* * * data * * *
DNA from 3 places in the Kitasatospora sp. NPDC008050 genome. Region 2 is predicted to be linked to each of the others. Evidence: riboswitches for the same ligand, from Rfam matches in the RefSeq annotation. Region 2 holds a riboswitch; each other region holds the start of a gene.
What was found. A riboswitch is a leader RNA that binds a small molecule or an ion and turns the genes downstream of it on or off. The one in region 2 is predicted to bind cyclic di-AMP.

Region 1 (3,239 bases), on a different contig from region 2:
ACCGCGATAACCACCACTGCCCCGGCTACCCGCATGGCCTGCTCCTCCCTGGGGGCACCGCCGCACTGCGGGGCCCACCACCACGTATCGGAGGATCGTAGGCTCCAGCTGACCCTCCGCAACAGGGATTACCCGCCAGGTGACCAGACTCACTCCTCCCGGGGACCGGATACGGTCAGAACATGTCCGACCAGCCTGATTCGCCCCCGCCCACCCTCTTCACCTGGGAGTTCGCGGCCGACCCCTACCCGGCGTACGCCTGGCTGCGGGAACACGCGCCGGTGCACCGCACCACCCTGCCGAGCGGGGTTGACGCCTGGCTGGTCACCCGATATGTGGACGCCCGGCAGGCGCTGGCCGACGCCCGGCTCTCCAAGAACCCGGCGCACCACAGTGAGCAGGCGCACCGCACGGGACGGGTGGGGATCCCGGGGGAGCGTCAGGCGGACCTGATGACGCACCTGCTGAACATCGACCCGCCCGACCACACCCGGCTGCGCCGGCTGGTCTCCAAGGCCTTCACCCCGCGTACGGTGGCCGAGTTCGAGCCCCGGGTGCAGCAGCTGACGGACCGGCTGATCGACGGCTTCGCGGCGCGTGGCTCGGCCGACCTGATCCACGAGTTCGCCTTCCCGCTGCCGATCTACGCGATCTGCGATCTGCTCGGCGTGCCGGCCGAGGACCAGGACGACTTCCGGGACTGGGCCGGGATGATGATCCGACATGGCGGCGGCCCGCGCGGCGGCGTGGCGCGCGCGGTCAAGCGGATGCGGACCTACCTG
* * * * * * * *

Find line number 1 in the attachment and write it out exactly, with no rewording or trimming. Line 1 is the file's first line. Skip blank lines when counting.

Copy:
DNA from 3 places in the Kitasatospora sp. NPDC008050 genome. Region 2 is predicted to be linked to each of the others. Evidence: riboswitches for the same ligand, from Rfam matches in the RefSeq annotation. Region 2 holds a riboswitch; each other region holds the start of a gene.